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[[fr:Prendre des autostoppeurs]]
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When considering '''picking up hitchhikers''', keep in mind first and foremost, you are not obligated to let someone into your car just because you pulled over. That being said, try to be welcoming, but at the same time alert and cautious. Just because someone looks bedraggled, unshaven and questionably clean, doesn't mean they are dangerous or shady. You have to consider that this person has very likely been on the road for days on end, probably without a proper place to sleep, and maybe without a proper meal. Of course, it's also not uncommon to find properly showered and shaved [[hitchhikers]] wearing a suit and a tie.
Image:IMG 5212.JPG|thumb|right|250px|Yaniv with luggage and sign for [[Verona]]]]A good starting point for your judgment is often their luggage. You should take a good look at the person's belongings as you slow down and pull over. Do they have a well worn rucksack and are their hands full with a map and a book while they frantically try to grab everything and rush toward your car? An honest traveler will probably have similar paraphernalia. Still, many hitchhikers hitchhike for short day trips on well-known territory and sometimes don't carry any luggage at all.
After this initial look, you should exchange a few words with the hitchhiker before throwing the door open. Many drivers pull over and hurriedly gesture for you to pile in, but you can often tell a lot about a person from an quick exchange, which could save you a lot of trouble. During this quick exchange, you have to keep in mind that the hitchhiker may also have apprehensions, and generally, they get the privilege of asking "where are you going?" before the driver does. This is because a the hitchhiker needs a "way out" if they pick up a bad vibe from the driver and decide they (politely) want to decline the ride.
If you decide that you'd rather not have this person in your car, don't feel like you have to just because you've pulled over and had a few words with them. Your instinct is your best defense mechanism and ignoring it because you feel awkward is a bad idea.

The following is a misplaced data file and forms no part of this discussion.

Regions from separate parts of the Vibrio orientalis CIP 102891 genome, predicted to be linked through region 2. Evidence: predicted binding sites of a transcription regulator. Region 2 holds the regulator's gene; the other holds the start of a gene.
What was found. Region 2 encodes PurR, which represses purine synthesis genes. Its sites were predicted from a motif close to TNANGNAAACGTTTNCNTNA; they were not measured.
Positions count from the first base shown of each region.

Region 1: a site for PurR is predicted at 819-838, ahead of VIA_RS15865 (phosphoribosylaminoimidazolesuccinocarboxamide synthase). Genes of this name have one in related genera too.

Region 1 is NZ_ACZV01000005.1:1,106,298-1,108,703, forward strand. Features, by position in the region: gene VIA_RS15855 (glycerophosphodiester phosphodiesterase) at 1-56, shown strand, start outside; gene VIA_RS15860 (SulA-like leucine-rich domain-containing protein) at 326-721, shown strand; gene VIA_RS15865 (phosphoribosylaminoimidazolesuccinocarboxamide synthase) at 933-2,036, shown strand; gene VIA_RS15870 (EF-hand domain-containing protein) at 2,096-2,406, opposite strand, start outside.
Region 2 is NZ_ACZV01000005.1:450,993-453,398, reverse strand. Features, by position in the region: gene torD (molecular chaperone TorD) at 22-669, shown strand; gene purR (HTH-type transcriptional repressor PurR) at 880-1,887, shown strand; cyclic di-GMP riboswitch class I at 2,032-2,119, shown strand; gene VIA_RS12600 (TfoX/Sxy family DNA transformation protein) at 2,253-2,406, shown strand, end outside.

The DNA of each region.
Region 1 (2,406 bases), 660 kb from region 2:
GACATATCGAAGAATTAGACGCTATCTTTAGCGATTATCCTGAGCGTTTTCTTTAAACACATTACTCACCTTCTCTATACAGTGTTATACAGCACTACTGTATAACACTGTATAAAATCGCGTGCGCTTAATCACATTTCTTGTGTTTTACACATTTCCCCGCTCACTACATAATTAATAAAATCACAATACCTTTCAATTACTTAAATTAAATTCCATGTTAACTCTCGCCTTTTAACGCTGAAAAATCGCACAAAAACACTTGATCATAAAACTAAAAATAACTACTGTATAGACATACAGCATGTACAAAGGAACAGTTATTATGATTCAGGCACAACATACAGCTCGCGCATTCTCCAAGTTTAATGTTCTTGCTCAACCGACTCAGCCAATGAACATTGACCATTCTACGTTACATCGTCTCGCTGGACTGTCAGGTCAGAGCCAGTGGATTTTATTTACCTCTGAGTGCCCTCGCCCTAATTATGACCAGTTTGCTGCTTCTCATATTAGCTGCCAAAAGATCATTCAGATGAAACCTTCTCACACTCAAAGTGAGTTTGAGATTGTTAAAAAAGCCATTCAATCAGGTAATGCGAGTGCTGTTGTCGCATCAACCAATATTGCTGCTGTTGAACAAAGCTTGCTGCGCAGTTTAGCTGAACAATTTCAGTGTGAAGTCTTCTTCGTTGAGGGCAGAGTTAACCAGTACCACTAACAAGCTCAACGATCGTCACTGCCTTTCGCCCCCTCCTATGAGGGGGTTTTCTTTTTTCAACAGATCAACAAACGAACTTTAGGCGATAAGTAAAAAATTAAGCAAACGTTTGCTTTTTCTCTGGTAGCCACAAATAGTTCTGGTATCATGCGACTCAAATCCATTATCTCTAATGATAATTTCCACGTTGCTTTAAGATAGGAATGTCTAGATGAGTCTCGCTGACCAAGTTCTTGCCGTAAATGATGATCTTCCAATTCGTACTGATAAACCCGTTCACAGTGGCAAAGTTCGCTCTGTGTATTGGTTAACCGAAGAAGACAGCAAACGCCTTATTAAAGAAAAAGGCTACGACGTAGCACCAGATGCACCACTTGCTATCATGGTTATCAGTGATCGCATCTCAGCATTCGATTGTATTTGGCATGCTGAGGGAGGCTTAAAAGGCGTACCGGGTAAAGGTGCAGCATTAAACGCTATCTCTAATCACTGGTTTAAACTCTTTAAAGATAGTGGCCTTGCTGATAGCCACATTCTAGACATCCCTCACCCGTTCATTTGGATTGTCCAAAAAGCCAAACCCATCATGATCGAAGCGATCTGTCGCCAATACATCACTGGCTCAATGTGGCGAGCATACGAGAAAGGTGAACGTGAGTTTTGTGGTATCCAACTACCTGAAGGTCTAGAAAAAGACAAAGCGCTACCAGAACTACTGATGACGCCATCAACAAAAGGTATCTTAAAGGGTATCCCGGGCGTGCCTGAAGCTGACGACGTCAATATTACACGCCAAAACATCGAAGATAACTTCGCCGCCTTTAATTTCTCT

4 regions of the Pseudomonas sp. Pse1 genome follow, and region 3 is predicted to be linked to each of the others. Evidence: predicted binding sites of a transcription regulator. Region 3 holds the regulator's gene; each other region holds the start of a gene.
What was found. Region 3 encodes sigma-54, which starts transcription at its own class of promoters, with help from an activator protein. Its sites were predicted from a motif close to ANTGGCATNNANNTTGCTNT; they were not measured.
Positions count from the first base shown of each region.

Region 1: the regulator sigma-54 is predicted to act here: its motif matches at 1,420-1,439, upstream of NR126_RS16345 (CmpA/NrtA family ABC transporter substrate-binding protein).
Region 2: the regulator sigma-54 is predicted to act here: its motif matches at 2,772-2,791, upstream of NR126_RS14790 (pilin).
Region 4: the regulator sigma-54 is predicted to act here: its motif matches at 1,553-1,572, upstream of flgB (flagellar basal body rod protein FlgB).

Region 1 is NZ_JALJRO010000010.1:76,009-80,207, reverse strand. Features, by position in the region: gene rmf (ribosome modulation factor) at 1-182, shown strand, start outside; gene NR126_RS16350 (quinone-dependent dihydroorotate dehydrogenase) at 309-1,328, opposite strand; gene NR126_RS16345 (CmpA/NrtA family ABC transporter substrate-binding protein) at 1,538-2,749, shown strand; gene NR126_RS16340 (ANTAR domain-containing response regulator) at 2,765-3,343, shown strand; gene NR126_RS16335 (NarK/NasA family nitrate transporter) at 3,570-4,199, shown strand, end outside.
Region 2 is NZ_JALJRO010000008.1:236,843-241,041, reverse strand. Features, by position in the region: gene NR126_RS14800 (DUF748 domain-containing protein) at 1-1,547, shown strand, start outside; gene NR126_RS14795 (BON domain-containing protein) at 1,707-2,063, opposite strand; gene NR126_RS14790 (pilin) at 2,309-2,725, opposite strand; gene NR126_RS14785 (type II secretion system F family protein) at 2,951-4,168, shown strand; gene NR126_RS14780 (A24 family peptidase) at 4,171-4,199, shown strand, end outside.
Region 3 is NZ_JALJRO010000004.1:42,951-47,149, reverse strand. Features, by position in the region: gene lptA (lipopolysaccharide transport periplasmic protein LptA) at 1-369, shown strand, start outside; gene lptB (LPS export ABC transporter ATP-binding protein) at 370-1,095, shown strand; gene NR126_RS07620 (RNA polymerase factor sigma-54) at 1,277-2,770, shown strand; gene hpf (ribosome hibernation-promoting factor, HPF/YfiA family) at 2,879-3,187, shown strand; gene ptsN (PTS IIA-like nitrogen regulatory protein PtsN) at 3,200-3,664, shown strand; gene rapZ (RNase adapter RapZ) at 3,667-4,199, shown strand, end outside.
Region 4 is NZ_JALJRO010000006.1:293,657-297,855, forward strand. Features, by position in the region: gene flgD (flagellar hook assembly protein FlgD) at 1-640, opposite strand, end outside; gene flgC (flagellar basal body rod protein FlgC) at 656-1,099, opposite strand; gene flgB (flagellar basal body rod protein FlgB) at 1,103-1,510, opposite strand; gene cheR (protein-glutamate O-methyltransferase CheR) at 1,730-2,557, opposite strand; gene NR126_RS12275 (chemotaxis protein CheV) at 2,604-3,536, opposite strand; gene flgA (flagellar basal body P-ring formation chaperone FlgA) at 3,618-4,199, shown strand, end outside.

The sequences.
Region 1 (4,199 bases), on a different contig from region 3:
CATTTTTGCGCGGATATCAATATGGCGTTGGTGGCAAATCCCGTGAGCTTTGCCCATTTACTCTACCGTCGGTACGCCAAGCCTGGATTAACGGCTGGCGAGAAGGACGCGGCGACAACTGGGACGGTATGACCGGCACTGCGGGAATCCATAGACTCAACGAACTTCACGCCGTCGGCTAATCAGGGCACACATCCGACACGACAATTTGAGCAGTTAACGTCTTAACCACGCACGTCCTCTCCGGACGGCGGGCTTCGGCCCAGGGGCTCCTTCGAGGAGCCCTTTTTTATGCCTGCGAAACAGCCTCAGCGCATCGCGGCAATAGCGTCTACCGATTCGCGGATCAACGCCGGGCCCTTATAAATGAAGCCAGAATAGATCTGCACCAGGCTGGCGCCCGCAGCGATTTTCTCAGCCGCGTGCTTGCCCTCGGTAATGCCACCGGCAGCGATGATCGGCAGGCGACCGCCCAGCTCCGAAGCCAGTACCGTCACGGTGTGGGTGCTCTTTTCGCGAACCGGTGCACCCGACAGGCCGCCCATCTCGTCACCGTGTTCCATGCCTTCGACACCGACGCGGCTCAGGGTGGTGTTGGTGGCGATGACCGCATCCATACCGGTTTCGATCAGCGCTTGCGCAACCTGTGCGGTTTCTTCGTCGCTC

Image:Erga-and-a-friendly-finnish-man.jpg|thumb|left|220px|Hitchhiker and driver in [[Finland]], 2008]]
If you've decided that the hitchhiker is indeed legit (and most are), it's probably best to get moving so you don't fall victim to the even more likely danger of being hit by another car. Some more cautious (maybe paranoid) hitchhikers may be unwilling to part with their belongings, in case they need to make a quick escape. You could ask if they mind putting their pack in the trunk if you have limited room, but if at all possible allow them to keep their stuff nearby.
A better spot is also more important than how far. Taking someone from a good big petrol station and putting them on the highway (or off the high way) might make more problem than helping. As long as you can put the person at a somewhat better or the same quality place a little bit of a ride is better than no ride, if not much else it gives the hitchhiker a new scenario and some hope.
In any case, it's good to show some sign of recognition, even if you don't plan to stop.
A quick smile or a gesture indicating that you're only going locally can give a hitchhiker some hope. And many hitchhikers love human interaction, so it's nice to have a chat at a petrol station.
==Traffic light==Sometimes you encounter hitchhikers at [[Traffic light hitchhiking|traffic lights]].
If the traffic light is followed by a convenient place to stop it's best to go there. Otherwise you have to [[trust]] on your instinct.
==Highway on-ramp, bus stops==Bus stops are convenient places to stop.
Highway on-ramps can be more tricky, but are similar.
==[[Petrol station]]==Many hitchhikers prefer to ask drivers at petrol station.
This gives both hitchhikers as well as drivers more time to think.
Image:Washing car window in the North of Finland.JPG|thumb|250px|left|It might even happen that a hitchhiker cleans your windows]]
Image:Parnu-riga.jpg|thumb|200px|[[amylin]] hitchhiking to [[Riga]]]]It's great when it happens, but hitchhikers don't need to go to their final destination with just one ride. Usually a hitchhike trip takes many consecutive rides. To avoid missing out on cars that go shorter distances people often put two or even more destinations on their sign.
==How to prematurely leave your hitchhiker==Not all hitchhikers are awesome.
It can happen that you picked someone up and then you feel stuck with them. For example, in [[Australia]] rides can be very long and people can turn out to be weirder than you expected. It can also simply be that you need your private space, e.g. for making phone calls. How to get rid of your hitchhiker? Several options?
# Tell the outright truth.
"I feel that I can not take you any further. I need my private space. I know you will understand."
* [http://www.digihitch.com/article480.html 'Why do people pick up hitchhikers?'] An article at [http://www.digihitch.com Digihitch]
* A story written by a driver in the [[USA]] and who see hitchhikers every day. He made some rules for himself. For an experienced hitchhiker-traveler they might sound funny, but it gives you a nice look in the mind of someone who picks up hitchhikers on a daily basis. "Every morning and evening, I see people hitchhiking on the 602 to get to Gallup and back." [http://robingallup.com/2008/10/14/hitchhikers/ link]
* Stop & Wander, a Girl’s Guide to Picking up Hitchhikers [http://bugbear.wordpress.com/2008/04/23/girls-guide-to-picking-up-hitchhikers]. "When I see someone standing by the side of the road, trying to flag down a ride, I get curious."